Saturday’s Champions League final between Liverpool and Real Madrid in Kiev is a meeting of two sides with rich European histories.
Liverpool have won the famous competition on five occasions – more than any other English club – while Real are the tournament’s most successful ever team. The Spanish side are the current holders and have lifted the trophy 12 times, including in each of the past two seasons.
Here, Sportsmail’s Dominic King and Pete Jenson select their best XIs for Liverpool and Real Madrid respectively out of the players that helped their clubs to win the European Cup.
LIVERPOOL – DOMINIC KING
The command seems straightforward: think of Liverpool’s five European Cup wins and put the composite XI together. The reality of putting an all-time great team together, though, is anything but easy.
Every time this correspondent had come close to finalising the selection, another name popped up and meant the need to begin again. And the more you start thinking about who should be included, the more you begin to make arguments for the names you have left out.
So here goes: there are some big calls to be made and one that will certainly split opinion. For starters, how can Phil Neal – who scored in two finals from right back and is Liverpool’s most decorated player – not find a place in this team?
Here’s how. Sportsmail’s greatest Liverpool team in Europe would play a 3-4-2-1 formation. It might be unconventional but it finds a home for the men whose fingerprints are all over this famous trophy, not just in finals but at key points in those successful campaigns.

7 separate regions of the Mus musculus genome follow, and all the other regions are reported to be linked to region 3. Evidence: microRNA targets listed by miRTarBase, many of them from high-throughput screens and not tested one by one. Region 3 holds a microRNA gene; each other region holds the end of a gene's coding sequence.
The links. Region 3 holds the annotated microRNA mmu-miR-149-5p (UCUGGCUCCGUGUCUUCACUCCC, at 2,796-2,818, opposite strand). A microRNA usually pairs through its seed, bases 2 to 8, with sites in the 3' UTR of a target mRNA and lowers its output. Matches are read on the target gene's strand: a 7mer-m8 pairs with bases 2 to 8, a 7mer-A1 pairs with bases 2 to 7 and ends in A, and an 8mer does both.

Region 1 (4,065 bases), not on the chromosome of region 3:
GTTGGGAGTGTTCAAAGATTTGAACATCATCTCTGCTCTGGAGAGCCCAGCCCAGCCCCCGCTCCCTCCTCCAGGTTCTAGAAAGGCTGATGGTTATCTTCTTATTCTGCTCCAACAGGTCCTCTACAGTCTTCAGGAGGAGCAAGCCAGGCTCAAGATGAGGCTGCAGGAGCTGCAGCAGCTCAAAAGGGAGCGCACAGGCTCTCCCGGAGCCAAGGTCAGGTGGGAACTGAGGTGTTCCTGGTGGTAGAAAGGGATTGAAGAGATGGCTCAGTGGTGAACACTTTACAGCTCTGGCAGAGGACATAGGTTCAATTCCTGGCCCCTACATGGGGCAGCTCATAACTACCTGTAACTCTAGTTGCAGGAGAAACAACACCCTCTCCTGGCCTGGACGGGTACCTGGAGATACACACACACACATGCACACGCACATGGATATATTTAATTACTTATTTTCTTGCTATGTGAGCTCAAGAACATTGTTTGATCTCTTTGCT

Who makes the substitutes bench is an argument that can be kept for another day… in the meantime you are welcome to join the debate.
Bruce Grobbelaar is synonymous with 1984 and Jerzy Dudek was integral to 2005 but selecting Clemence was easy. The greatest goalkeeper in Liverpool’s history was there in Rome, Wembley and Paris and a model of consistency. He gets the gloves.
Reliable goalkeeper Ray Clemence won the European Cup with Liverpool on three occasions
Certain images stay in your mind and the sight of Carragher cramped up and wincing in the final stages in Istanbul, desperately trying to clear his lines, will remain forever. The fifth European Cup would not have been won without his interventions.
Jamie Carragher played a pivotal part in Liverpool’s remarkable triumph in 2005
Another local hero, the captain in Paris in 1981. He was elegant on the ball, ruthless in the tackle. He forged a partnership with the final pick in this defence that led to a transformation in Liverpool’s style.
Phil Thompson was the captain as Liverpool beat Real Madrid in the final in Paris in 1981
It seems lunacy not to include Alan Hansen and no disrespect is intended but Hughes simply has to be in this team. His beaming smile is synonymous with Rome in 1977 and Wembley in 1978. He was a leader and a majestic defender.